"The DreamCatcher program has enabled me to nurture my passion for my idea. I have had the opportunity to connect with the right individuals and organizations who provided me with a platform to showcase my unique approach to indigenous cuisine,” Belin said. “DreamCatcher has simplified the process of building a business by sharing fundamental business concepts, offering professors who share our common vision and facilitating direct contact with accomplished DreamCatcher alumni. Hearing their stories of starting from where we are now and achieving success as business owners has been truly inspiring."
Following her graduation from the DreamCatcher program, Belin's visionary concept quickly materialized into reality. She launched her business, Nella’s Innovative Kreations, in March.
As a culinary entrepreneur, Belin combines her expertise in French classical cuisine with her profound understanding of Native American cuisine, resulting in a diverse and innovative range. Her entrepreneurial prowess and dedication have propelled her passions forward, enabling her to not only run a successful business but also fulfill her role as a culinary educator with a specific emphasis on empowering the Native American youth community.
On June 9, 38 women from the Hualapai, San Carlos Apache, White Mountain Apache, Tohono O'odham, Hopi, Pascua Yaqui and Navajo tribes graduated from Project DreamCatcher during a ceremony on the ASU Downtown Phoenix campus.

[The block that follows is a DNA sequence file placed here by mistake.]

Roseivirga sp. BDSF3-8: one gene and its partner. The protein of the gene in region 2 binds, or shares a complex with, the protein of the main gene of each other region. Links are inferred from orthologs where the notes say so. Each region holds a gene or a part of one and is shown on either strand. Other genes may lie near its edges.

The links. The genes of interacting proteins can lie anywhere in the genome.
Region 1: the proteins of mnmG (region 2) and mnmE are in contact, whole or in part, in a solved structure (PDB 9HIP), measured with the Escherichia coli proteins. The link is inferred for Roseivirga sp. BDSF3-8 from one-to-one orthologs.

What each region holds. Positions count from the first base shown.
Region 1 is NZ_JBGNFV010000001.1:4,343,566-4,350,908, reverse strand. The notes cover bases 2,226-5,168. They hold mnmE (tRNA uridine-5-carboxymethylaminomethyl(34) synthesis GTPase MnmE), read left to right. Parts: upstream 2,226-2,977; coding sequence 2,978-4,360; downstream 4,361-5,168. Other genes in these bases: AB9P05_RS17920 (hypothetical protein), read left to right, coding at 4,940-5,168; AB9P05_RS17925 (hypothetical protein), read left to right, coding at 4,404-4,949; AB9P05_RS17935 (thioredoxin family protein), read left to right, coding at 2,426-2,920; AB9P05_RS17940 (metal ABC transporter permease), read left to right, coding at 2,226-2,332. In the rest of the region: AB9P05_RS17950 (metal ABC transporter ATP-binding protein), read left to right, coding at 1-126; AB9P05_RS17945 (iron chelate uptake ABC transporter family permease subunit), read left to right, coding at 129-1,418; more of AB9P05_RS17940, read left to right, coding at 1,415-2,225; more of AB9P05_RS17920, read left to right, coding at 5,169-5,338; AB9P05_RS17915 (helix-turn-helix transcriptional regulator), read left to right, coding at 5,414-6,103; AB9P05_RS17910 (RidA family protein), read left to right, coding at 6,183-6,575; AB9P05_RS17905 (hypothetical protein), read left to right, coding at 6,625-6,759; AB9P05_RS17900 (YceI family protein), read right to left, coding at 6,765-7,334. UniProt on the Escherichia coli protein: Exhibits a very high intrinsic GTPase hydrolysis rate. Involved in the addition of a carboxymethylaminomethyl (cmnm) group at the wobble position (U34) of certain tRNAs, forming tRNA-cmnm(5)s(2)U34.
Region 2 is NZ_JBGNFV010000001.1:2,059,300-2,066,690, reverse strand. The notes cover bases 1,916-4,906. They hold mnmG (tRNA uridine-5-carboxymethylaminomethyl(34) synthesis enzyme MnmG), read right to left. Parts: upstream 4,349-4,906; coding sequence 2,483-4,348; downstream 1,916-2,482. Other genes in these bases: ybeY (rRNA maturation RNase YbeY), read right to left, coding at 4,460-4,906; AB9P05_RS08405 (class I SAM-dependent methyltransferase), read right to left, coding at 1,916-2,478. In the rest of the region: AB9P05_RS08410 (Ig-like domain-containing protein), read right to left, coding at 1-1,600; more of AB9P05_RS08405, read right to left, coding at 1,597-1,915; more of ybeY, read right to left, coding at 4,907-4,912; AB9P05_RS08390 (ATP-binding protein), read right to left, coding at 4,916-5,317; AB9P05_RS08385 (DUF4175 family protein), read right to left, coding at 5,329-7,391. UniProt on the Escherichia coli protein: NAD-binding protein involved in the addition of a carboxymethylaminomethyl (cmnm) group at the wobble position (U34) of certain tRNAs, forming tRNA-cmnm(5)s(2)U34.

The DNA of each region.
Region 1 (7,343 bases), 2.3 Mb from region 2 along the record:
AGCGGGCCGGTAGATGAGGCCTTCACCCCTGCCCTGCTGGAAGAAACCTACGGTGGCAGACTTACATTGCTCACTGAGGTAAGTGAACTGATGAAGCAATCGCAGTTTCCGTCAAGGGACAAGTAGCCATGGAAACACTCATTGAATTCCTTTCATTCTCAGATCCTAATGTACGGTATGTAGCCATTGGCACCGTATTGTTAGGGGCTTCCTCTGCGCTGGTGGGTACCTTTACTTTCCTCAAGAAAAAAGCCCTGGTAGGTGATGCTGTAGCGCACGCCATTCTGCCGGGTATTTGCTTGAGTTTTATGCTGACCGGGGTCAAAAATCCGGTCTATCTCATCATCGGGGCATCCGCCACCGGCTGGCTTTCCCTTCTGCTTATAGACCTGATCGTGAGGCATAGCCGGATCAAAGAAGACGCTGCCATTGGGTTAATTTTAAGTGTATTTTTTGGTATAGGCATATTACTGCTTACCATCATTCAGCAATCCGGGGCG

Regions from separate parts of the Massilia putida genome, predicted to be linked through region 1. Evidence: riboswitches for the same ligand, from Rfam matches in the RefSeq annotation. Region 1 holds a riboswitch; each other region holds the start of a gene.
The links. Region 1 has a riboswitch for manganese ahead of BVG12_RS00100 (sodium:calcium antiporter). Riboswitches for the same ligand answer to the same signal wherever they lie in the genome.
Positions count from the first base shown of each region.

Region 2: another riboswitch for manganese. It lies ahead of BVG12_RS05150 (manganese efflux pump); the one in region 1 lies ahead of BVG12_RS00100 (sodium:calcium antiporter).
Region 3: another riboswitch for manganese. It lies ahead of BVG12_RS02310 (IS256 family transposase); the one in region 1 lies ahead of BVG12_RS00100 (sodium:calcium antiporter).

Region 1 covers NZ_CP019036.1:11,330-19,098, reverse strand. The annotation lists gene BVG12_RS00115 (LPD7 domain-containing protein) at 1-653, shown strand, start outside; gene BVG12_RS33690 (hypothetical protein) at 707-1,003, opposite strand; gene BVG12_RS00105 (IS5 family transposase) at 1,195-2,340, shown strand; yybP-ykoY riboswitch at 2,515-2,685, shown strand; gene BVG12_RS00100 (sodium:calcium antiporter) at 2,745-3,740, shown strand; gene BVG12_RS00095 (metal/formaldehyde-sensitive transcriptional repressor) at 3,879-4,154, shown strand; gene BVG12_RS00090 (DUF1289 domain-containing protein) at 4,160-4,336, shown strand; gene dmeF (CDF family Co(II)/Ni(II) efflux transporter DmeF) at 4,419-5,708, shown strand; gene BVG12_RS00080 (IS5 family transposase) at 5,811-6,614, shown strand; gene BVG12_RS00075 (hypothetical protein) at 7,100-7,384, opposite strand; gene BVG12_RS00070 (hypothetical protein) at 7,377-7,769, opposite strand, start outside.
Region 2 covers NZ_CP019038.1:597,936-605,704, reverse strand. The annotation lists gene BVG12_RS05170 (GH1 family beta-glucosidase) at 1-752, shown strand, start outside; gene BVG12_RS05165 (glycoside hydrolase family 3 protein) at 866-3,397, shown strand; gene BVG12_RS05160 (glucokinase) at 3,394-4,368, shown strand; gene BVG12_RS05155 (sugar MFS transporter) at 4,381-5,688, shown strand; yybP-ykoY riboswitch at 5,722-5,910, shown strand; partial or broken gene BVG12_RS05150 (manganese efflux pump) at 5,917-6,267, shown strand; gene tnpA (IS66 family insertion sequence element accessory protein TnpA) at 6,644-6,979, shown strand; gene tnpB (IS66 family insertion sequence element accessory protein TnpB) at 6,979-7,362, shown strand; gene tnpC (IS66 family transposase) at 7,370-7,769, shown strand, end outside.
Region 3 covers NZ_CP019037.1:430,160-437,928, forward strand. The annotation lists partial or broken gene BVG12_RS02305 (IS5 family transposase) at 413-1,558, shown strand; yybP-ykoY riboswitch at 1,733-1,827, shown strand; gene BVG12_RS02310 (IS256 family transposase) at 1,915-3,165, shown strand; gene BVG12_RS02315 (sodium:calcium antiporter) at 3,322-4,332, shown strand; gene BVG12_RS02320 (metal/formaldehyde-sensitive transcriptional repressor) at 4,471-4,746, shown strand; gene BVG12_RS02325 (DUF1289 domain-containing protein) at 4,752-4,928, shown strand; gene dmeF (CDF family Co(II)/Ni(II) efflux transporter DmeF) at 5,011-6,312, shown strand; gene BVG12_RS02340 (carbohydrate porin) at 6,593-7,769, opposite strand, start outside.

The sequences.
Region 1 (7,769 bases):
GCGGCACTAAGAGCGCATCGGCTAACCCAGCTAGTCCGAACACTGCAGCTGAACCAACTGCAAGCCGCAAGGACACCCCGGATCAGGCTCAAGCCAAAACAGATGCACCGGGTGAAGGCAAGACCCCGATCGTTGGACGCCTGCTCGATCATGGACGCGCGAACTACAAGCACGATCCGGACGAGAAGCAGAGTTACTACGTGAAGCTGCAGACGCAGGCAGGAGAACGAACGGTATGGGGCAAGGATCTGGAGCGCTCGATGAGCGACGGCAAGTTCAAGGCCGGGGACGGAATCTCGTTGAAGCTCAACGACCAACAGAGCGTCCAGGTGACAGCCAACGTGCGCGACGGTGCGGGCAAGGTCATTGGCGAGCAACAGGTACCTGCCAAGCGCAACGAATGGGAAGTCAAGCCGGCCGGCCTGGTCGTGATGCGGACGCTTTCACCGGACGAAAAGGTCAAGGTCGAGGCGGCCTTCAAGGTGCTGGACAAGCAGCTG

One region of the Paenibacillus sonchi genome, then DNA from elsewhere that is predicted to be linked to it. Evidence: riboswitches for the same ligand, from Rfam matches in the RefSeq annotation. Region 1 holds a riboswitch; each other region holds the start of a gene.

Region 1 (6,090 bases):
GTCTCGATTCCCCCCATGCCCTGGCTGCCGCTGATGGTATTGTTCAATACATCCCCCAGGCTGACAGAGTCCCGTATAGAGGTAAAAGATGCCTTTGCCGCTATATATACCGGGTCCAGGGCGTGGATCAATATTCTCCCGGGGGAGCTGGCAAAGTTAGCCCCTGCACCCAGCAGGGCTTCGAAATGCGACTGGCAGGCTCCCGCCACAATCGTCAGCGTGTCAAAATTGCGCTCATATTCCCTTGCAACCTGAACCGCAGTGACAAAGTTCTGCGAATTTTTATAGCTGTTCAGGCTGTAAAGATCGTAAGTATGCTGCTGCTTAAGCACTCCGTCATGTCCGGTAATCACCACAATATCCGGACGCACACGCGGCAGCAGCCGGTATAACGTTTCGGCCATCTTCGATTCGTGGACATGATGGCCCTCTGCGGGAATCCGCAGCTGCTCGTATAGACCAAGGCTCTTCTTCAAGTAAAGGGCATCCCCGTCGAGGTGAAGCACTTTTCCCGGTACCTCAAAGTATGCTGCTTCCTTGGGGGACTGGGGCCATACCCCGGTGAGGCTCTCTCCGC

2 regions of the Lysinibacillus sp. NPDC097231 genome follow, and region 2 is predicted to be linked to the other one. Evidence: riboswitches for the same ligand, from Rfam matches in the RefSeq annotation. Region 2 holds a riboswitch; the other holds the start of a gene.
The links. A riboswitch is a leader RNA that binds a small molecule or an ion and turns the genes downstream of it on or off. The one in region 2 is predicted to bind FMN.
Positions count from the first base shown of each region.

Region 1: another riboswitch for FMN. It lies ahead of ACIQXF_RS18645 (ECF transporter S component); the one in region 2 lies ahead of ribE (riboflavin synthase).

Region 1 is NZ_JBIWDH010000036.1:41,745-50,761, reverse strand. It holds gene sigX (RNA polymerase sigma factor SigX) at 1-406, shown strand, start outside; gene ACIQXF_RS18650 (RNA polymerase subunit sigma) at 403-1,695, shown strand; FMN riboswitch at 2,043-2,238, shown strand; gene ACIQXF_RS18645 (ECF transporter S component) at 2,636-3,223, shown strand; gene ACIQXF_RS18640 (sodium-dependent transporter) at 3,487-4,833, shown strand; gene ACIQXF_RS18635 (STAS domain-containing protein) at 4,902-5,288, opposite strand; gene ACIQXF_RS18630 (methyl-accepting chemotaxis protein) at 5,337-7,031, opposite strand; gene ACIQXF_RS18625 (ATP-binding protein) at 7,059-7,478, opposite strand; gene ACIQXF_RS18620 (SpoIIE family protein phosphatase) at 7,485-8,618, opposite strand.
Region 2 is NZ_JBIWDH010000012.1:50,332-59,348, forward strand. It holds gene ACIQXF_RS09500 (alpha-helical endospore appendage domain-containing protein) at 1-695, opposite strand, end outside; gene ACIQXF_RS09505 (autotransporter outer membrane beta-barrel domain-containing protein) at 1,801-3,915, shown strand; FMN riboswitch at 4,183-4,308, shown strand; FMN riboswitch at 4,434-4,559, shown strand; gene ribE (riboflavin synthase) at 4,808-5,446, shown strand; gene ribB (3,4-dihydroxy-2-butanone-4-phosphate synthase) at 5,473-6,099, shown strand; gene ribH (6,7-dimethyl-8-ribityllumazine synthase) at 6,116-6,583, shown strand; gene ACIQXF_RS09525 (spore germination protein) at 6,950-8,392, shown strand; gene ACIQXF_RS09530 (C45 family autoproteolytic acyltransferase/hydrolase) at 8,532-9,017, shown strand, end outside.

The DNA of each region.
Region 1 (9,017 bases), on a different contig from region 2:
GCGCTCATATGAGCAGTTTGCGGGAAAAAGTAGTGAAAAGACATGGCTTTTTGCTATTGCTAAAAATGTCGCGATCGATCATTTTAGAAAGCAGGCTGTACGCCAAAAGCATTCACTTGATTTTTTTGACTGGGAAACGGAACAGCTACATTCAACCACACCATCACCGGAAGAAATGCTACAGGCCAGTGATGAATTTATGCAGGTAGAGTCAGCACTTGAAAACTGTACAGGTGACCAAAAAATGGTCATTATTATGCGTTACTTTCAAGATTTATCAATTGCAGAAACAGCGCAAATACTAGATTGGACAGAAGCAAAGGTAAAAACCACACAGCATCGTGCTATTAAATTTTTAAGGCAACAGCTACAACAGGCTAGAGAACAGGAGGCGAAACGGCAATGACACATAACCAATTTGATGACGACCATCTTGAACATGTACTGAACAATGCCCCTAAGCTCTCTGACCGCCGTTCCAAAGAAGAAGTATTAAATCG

The next Project DreamCatcher cohort will run September 11–15. Priority is given to enrolled members of the Hualapai, San Carlos Apache, White Mountain Apache, Tohono O'odham and Navajo Nation. Enrolled members of nine additional tribal nations are also eligible, including Ak-Chin Indian Community, Gila River Indian Community, Hopi Tribe, Pascua Yaqui Tribe, Salt River Pima-Maricopa Indian Community, Tonto Apache Tribe, Yavapai-Apache Nation, Yavapai Prescott Indian Tribe and ZuniPueblo.
Notable DreamCatcher graduates
Natasha Gonzales, owner of Kokopelli House at Bitahnii Acres.
"I've owned a bed and breakfast, (Kokopelli House at Bitahnii Acres), for the past seven years. DreamCatcher has given me the tools to grow and get better at business. I am so appreciative of that week of meeting all of these intelligent, beautiful women with all these ideas. It was uplifting," she said.
Sheryl Benally is the owner of Lynn Designs.
“My business is called Lynn Designs; I am a third-generation silversmith. Carrying on my family’s tradition is very sacred to me, and I am very honored and proud that I can keep this tradition going,” she said.
Shi-Fawn Chee is the owner of Blended Girl Cosmetics.
“We learned condensed versions of bookkeeping, marketing and social networking. I hope to apply the knowledge that I learned to grow my brand, and hopefully one day I'll be a brand that you’ll see and know,” she said.
More Business and entrepreneurship
Skills new managers need to master
Editor's note: This story originally appeared in the spring 2024 issue of ASU Thrive magazine. Stepping into a new leadership…
VR helps students learn about supply chain management
What if students could learn about business challenges and processes from real-world scenarios, while never having to leave the…
Thunderbird at ASU professor uses chess to build students’ business acumen
To be a grandmaster in chess takes dedication, patience and an understanding of the ins and outs of the game. You also have to…